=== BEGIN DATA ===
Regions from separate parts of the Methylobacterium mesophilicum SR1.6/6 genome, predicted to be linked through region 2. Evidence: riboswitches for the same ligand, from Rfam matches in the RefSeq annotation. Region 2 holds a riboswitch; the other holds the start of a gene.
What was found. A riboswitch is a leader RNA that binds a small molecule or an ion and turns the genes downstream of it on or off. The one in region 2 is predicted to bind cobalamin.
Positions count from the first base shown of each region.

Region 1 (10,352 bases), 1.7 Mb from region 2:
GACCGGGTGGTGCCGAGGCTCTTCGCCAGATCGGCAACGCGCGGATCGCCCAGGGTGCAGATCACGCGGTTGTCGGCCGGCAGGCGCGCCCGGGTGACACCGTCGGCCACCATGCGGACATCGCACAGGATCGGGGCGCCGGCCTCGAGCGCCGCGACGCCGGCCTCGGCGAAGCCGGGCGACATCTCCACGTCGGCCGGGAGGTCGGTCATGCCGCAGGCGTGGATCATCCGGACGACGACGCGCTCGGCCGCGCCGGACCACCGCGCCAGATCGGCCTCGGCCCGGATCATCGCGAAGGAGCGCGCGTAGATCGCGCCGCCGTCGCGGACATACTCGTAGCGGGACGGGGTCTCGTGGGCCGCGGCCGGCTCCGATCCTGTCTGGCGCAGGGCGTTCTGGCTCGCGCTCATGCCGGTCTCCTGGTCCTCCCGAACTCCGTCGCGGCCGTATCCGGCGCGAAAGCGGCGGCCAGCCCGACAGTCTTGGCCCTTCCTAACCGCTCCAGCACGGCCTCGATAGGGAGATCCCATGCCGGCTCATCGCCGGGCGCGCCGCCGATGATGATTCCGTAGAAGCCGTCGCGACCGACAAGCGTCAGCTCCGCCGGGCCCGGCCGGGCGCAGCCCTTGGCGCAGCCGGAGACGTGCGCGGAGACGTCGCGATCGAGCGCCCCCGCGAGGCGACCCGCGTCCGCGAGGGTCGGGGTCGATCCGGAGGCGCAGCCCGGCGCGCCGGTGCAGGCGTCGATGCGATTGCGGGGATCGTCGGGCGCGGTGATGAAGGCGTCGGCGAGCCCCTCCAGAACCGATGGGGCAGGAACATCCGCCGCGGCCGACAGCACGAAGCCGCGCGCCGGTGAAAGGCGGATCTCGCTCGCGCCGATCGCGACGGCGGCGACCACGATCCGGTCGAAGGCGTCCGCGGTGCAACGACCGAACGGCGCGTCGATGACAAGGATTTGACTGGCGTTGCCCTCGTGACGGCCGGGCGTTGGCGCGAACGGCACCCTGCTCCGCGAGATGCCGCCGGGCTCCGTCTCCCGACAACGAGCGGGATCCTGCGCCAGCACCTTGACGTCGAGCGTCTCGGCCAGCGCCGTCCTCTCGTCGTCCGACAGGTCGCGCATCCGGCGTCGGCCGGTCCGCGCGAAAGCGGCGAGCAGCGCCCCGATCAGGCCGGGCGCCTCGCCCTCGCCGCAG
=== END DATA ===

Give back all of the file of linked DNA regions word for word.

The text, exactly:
Regions from separate parts of the Methylobacterium mesophilicum SR1.6/6 genome, predicted to be linked through region 2. Evidence: riboswitches for the same ligand, from Rfam matches in the RefSeq annotation. Region 2 holds a riboswitch; the other holds the start of a gene.
What was found. A riboswitch is a leader RNA that binds a small molecule or an ion and turns the genes downstream of it on or off. The one in region 2 is predicted to bind cobalamin.
Positions count from the first base shown of each region.

Region 1 (10,352 bases), 1.7 Mb from region 2:
GACCGGGTGGTGCCGAGGCTCTTCGCCAGATCGGCAACGCGCGGATCGCCCAGGGTGCAGATCACGCGGTTGTCGGCCGGCAGGCGCGCCCGGGTGACACCGTCGGCCACCATGCGGACATCGCACAGGATCGGGGCGCCGGCCTCGAGCGCCGCGACGCCGGCCTCGGCGAAGCCGGGCGACATCTCCACGTCGGCCGGGAGGTCGGTCATGCCGCAGGCGTGGATCATCCGGACGACGACGCGCTCGGCCGCGCCGGACCACCGCGCCAGATCGGCCTCGGCCCGGATCATCGCGAAGGAGCGCGCGTAGATCGCGCCGCCGTCGCGGACATACTCGTAGCGGGACGGGGTCTCGTGGGCCGCGGCCGGCTCCGATCCTGTCTGGCGCAGGGCGTTCTGGCTCGCGCTCATGCCGGTCTCCTGGTCCTCCCGAACTCCGTCGCGGCCGTATCCGGCGCGAAAGCGGCGGCCAGCCCGACAGTCTTGGCCCTTCCTAACCGCTCCAGCACGGCCTCGATAGGGAGATCCCATGCCGGCTCATCGCCGGGCGCGCCGCCGATGATGATTCCGTAGAAGCCGTCGCGACCGACAAGCGTCAGCTCCGCCGGGCCCGGCCGGGCGCAGCCCTTGGCGCAGCCGGAGACGTGCGCGGAGACGTCGCGATCGAGCGCCCCCGCGAGGCGACCCGCGTCCGCGAGGGTCGGGGTCGATCCGGAGGCGCAGCCCGGCGCGCCGGTGCAGGCGTCGATGCGATTGCGGGGATCGTCGGGCGCGGTGATGAAGGCGTCGGCGAGCCCCTCCAGAACCGATGGGGCAGGAACATCCGCCGCGGCCGACAGCACGAAGCCGCGCGCCGGTGAAAGGCGGATCTCGCTCGCGCCGATCGCGACGGCGGCGACCACGATCCGGTCGAAGGCGTCCGCGGTGCAACGACCGAACGGCGCGTCGATGACAAGGATTTGACTGGCGTTGCCCTCGTGACGGCCGGGCGTTGGCGCGAACGGCACCCTGCTCCGCGAGATGCCGCCGGGCTCCGTCTCCCGACAACGAGCGGGATCCTGCGCCAGCACCTTGACGTCGAGCGTCTCGGCCAGCGCCGTCCTCTCGTCGTCCGACAGGTCGCGCATCCGGCGTCGGCCGGTCCGCGCGAAAGCGGCGAGCAGCGCCCCGATCAGGCCGGGCGCCTCGCCCTCGCCGCAG